Jenny Chan 陳詠欣
Aug 26, 2014

Shangri-La rebrands Traders for 'A new Jeneration'

HONG KONG - Shangri-La has rebranded its Traders Hotels network to Hotel Jen, and is promoting it with all kinds of permutations of the virtual persona, ‘Jen', that the hotel is named after.

The first Hotel Jen, in Singapore
The first Hotel Jen, in Singapore

Catering to a new 'Jeneration' of independently minded travellers, the new brand will be launched in Singapore, Hong Kong, Brisbane, Penang, Johor Bahru, Manila, Maldives, Beijing and Shenyang from September 2014 to March 2015. Hotel Jen Orchardgateway in Singapore is first in line.

Greg Dogan, president and CEO of Shangri-La Hotels and Resorts, said that the Traders brand has had a 30-year history of generating "solid business" and "carving out a niche amidst a highly competitive industry" among a base of mostly mid-range business travellers. 

“However, we are looking to the future and—based on extensive consumer research and
insight into the way our target market lives and travels—we are recognising and responding to the global travel trends," he said. "This will keep us relevant and competitive for the next 20 years to come.”

The rebranding campaign is inspired by a "very special" and "revolutionary" virtual-persona hotel hospitality concept. The ‘Jen’ persona is meant to portray a "professional hotelier who loves life, travel and the adventure of discovering new places", according to a press release.

Hotel Jen, which positions guests as "friends of Jen", will appeal most to travellers "with a millennial mindset".

“Our existing customer base has been extremely loyal to us, but we also recognise that their needs have changed," said Lothar Nessmann, chief operations officer of the Hotel Jen brand. "Today’s guests want more flexibility, as non-traditional work hours tend to blend the boundaries between business and leisure."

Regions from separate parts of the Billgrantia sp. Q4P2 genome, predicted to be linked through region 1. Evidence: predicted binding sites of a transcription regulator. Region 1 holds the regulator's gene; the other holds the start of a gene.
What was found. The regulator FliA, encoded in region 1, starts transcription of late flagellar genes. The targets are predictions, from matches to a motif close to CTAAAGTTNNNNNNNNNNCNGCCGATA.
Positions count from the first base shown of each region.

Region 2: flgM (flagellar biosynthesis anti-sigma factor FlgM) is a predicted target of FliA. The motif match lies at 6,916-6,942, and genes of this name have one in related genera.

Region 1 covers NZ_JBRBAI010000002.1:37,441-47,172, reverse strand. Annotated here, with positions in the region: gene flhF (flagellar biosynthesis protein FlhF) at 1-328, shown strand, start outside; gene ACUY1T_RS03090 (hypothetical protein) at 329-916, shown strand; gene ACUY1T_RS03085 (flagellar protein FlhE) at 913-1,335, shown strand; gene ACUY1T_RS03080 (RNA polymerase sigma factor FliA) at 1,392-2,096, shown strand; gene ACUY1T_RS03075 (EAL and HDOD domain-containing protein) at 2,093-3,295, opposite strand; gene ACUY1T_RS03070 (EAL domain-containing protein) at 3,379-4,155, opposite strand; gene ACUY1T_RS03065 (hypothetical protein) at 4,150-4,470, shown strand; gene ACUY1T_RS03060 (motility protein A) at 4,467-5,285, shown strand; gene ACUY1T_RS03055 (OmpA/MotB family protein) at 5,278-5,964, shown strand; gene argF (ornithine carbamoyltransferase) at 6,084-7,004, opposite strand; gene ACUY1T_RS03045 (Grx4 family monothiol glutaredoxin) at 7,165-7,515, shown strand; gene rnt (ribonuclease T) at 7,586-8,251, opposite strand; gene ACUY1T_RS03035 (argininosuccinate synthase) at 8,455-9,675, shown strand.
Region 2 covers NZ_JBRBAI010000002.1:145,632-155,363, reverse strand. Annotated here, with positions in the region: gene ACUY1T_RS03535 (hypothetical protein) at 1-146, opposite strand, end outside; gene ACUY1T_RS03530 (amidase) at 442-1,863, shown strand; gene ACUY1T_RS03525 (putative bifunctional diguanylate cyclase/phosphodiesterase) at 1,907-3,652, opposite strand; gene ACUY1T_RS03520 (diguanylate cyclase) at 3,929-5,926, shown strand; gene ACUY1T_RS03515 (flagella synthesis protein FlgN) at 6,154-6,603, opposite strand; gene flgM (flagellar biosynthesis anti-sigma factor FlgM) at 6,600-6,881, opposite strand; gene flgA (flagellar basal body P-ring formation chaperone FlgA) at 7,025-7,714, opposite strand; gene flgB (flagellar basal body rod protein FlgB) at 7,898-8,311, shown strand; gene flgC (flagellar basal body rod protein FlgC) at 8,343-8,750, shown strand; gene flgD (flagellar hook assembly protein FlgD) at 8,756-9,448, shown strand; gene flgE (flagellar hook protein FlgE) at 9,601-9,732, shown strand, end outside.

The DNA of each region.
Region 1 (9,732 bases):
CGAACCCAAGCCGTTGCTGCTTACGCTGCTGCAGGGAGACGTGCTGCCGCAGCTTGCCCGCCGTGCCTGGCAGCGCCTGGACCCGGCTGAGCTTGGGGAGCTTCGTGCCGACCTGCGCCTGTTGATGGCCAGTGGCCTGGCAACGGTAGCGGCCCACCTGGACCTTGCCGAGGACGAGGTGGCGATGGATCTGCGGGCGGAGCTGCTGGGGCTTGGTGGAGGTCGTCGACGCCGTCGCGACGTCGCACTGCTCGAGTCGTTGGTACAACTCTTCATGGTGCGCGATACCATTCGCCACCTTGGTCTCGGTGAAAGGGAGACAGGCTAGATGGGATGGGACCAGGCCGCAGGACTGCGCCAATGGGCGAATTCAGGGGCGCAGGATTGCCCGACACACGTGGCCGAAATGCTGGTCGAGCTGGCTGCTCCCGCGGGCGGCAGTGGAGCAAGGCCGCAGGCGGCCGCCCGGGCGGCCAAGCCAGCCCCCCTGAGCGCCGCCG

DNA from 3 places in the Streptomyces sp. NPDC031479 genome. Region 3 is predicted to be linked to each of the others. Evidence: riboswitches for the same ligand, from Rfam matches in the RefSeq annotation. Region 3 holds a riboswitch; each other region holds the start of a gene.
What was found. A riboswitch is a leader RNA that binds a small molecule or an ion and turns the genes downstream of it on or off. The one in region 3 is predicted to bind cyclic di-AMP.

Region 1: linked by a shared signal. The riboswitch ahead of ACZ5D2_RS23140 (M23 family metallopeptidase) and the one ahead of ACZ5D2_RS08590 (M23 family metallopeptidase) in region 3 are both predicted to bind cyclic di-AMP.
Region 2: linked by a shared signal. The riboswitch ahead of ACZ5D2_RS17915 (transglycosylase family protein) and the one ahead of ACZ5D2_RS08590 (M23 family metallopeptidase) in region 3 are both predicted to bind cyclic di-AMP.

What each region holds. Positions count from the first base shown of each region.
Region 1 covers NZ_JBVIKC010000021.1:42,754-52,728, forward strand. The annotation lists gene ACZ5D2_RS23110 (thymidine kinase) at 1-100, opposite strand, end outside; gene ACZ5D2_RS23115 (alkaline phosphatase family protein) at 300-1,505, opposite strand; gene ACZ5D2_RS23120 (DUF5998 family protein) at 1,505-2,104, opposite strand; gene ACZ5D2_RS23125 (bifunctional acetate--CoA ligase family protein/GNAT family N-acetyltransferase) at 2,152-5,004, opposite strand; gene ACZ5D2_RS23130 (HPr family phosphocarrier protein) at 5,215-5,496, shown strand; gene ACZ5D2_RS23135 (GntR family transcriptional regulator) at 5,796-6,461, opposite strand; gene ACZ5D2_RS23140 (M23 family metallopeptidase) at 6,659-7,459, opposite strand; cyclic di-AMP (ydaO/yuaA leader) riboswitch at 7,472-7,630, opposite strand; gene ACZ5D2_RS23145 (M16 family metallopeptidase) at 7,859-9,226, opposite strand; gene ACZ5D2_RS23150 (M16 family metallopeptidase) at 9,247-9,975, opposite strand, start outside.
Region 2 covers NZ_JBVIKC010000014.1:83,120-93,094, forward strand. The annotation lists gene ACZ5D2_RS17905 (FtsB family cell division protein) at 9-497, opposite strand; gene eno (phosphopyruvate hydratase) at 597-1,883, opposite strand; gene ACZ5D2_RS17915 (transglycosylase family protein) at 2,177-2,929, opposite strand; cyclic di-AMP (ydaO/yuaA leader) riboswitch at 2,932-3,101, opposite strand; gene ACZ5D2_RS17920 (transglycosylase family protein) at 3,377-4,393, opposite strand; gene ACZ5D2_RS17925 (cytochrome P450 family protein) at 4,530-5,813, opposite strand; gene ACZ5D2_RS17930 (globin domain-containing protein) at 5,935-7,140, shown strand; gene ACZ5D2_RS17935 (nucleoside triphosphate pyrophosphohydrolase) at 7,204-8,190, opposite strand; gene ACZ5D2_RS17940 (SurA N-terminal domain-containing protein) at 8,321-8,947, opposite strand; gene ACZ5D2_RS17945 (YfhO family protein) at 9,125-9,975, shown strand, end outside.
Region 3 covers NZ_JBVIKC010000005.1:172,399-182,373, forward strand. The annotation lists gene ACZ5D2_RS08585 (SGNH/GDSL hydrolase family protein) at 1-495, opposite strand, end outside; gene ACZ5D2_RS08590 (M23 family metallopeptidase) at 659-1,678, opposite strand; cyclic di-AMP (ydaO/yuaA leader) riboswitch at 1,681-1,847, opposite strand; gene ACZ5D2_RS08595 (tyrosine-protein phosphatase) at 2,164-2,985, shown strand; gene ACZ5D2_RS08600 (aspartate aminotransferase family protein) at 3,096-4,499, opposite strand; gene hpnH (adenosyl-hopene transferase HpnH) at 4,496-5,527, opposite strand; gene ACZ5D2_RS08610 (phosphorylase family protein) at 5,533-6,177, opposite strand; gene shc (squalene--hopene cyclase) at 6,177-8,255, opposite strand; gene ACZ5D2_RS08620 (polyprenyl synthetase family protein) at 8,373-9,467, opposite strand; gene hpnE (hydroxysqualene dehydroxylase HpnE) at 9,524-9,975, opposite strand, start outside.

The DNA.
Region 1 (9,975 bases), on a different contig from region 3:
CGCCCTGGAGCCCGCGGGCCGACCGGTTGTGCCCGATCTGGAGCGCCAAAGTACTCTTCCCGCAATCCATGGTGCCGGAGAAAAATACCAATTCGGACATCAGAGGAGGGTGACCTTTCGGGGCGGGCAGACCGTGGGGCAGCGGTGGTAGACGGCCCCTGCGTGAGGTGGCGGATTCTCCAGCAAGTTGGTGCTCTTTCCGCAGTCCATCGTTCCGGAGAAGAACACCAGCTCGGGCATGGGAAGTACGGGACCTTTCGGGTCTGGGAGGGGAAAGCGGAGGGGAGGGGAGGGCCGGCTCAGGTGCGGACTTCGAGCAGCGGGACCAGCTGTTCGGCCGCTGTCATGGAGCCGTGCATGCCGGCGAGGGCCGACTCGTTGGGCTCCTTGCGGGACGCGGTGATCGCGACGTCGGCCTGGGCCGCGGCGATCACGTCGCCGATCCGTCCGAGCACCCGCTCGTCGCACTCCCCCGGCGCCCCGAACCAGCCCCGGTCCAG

Guy Parsonage, CEO of Fluid, Hotel Jen's agency, told Campaign Asia-Pacific that the name is "fresh, fuss-free and catchy" and works well in both English and Chinese with no negative connotations. (This also explains why the company did not choose the full version of the name, Jenny, which actually means "female donkey").

As an important part of the hotel's brand architecture, the moniker is "easily recallable and pronounceable, good from the searchability aspect," said Parsonage, "and not as generic or bland as Traders". 

Starting 1 September for two weeks, the brand is asking Singaporeans to become "J-hunters" and discover "that Jen feeling" in a treasure-hunt competition. To get them familiarised with the new hotel, potential guests will be tasked with finding more than 30 hidden "signature Js" across the city for a chance to win S$100,000 worth of travel and hotel-stay prizes.

The ‘J’ symbols will be located in places of local interest, including specialist shops, restaurants, shopping malls and public transport, in the form of sculptures, posters or other formats. Winners will be announced on 22 September via email and publication in the Straits Times.

Future Hotel Jen development projects are under discussion in key gateway cities in Southeast Asia, while a digital-first strategy allows "a constant stream of messenging around the elements of adventure and fun", more so than traditional channels, added Fluid's Parsonage.

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